Safety doesn?t interfere with fun
Written by Manitowoc Herald Times Reporter   
Saturday, 28 May 2005 19:00
Despite the holiday?s origins, many people think of the Memorial Day weekend as the unofficial beginning of summer.

Weather permitting, thousands of boaters will set forth across the state?s 15,000 lakes and rivers. Setting sail does not guarantee everyone?s safe return. Last year, 24 people died in Wisconsin from boating accidents, and at least five people have died this year, according to the Department of Natural Resources.

About half of those fatalities involved alcohol, and in many cases people were not wearing life jackets.

?I don?t see a whole lot of people wearing their life jackets,? said Ryan Volenburg, a marine warden with the DNR. ?And if you don?t have them on, you?re probably not going to get them on (if something happens).?

According to the North American Safe Boating Campaign, 86 percent of the 703 people who died in recreational boating accidents in 2003 were not wearing life jackets.

Children are required to wear life jackets on many bodies of water, and anyone boating and drinking is subject to a fine of at least $429 for the first offense.

The key is to be prepared for any situation that might be experienced on the water, according to the DNR.

State laws require a wearable, U. S. Coast Guard approved PFD (personal flotation device) of the proper size for each person on board, an approved fire extinguisher for boats with any enclosed compartments or a false floor, boat navigation lights and proper registration.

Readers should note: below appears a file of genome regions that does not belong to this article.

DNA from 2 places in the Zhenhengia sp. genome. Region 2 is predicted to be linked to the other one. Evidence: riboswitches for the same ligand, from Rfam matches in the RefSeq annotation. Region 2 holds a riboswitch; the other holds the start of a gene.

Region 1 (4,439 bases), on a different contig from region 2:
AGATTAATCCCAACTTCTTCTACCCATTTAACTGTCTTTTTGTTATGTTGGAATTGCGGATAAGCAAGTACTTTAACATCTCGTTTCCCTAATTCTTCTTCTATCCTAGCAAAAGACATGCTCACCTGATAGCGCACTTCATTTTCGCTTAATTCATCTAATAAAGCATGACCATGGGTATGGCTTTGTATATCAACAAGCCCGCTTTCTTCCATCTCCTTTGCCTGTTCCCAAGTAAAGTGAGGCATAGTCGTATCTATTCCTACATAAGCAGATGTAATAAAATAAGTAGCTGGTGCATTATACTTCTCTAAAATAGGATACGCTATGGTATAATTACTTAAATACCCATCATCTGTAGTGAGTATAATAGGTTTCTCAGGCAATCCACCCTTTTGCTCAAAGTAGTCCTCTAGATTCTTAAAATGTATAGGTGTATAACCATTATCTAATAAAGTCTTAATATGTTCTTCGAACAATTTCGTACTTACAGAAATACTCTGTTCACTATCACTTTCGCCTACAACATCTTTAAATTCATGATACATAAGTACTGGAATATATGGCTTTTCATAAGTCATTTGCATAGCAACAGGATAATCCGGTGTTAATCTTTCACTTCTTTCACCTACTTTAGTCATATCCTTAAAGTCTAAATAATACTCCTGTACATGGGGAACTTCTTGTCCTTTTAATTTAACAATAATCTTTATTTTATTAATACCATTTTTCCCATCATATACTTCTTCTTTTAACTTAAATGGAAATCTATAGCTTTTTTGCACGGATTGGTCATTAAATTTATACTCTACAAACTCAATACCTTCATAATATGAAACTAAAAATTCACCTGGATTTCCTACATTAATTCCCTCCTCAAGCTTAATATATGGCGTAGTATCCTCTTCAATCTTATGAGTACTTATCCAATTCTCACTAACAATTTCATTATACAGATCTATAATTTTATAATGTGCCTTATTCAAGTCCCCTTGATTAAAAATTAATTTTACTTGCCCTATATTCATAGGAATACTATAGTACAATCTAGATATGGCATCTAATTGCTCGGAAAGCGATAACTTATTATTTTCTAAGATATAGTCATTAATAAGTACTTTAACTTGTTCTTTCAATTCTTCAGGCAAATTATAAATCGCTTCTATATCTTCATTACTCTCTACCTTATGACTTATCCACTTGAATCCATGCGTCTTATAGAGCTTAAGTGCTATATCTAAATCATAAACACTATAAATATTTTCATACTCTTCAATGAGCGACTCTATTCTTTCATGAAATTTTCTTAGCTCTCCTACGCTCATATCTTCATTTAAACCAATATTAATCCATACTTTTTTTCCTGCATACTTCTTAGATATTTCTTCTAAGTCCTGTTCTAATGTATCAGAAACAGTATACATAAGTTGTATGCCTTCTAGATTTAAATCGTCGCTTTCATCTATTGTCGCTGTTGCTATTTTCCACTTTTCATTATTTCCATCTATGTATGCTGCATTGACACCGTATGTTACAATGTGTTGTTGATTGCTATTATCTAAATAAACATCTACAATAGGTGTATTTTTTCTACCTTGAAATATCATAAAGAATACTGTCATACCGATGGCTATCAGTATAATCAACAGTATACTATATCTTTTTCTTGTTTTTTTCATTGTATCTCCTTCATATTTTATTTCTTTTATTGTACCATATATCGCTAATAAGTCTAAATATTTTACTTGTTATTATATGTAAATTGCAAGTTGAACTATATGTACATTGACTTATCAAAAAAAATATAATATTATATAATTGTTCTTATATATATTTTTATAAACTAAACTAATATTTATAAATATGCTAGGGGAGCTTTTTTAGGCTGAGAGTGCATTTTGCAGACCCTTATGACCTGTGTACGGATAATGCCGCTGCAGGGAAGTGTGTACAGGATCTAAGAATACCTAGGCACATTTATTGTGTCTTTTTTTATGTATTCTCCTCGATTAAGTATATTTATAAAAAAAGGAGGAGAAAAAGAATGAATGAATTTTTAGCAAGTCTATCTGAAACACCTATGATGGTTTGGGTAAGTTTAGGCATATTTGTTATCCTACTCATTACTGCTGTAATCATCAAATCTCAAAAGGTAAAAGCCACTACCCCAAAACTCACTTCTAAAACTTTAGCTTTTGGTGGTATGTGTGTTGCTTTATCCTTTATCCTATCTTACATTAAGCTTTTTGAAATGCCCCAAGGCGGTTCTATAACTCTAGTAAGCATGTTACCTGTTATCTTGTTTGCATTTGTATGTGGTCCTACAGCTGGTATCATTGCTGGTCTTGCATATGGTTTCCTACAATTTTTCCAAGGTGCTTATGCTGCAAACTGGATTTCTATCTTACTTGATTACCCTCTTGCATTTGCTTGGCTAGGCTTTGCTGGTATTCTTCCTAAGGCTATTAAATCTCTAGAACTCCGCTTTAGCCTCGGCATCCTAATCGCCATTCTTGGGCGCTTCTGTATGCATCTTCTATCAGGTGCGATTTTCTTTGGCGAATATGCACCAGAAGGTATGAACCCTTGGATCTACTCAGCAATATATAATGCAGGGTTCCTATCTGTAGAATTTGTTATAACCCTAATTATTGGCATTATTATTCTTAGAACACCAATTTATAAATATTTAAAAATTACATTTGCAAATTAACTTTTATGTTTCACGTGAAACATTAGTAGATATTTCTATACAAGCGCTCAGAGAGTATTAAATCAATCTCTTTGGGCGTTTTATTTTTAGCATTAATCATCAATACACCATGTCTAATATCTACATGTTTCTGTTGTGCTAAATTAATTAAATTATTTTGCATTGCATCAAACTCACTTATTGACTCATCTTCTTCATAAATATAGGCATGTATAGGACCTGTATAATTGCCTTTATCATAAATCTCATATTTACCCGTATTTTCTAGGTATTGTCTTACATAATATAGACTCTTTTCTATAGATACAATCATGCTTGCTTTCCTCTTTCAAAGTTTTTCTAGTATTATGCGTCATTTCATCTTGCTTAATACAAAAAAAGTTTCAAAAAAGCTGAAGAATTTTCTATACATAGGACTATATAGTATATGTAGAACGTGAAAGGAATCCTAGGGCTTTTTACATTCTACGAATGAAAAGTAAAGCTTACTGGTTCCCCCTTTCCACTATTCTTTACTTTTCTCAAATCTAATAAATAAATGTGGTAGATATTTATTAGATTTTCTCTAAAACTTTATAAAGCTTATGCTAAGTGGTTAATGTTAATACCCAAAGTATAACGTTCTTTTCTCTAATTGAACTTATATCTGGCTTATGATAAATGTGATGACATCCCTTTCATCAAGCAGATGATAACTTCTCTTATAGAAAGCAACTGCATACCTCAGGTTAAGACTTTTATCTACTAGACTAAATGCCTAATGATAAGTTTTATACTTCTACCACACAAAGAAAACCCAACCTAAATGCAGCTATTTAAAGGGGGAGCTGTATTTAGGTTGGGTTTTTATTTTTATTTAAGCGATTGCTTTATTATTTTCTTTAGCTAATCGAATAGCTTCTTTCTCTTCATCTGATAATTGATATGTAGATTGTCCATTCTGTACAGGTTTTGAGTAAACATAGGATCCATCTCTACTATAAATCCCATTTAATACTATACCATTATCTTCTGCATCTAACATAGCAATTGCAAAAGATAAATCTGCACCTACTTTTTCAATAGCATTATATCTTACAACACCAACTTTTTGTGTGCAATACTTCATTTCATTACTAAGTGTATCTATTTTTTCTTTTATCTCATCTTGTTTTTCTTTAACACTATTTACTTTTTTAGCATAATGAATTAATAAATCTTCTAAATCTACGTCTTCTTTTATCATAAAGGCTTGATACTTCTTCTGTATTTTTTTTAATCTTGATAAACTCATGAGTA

While not required, flares, maps and other emergency supplies are also recommended.

Emergency items and those that make a few weeks on the water a bit more comfortable are all found aboard Jim Haydock?s Cape Dory 27, the Windhover.

?We have all the conveniences of home ? in a very tiny box,? he said.

Haydock, of Oshkosh, calls the Manitowoc Marina his homeport for the summer. He begins work on the boat about mid-May, but doesn?t think about taking it into the water until it?s ready.

?It?s the little things that take so much time,? he said, and mentioned oiling the woodwork, tuning the rigging, de-winterizing the engine, and painting the bottom of the boat, a yearly ritual.

If Haydock?s commitment to getting the boat ready for the summer?s sailing seems extensive, so is his preparation for safety.

Each year he gets an up-to-date fire extinguisher and flares. He has a GPS, marine band radio and a cell phone, but he doesn?t place all his faith in these items.

?You can?t always trust electrical instruments all the time,? he said, adding that he and his wife, Victoria, also carry charts, dead reckoning equipment, safety harnesses and storm suits. And, of course, they carry life jackets at all times.

Why the precaution?

Haydock said he and his wife have had several ?white knuckle? experiences in the past few decades, and he isn?t willing to take any unnecessary risks.

?The seas can kick up from 2- to 3-foot waves to 8-foot waves in no time,? he said. ?This boat only moves at six knots.?

 
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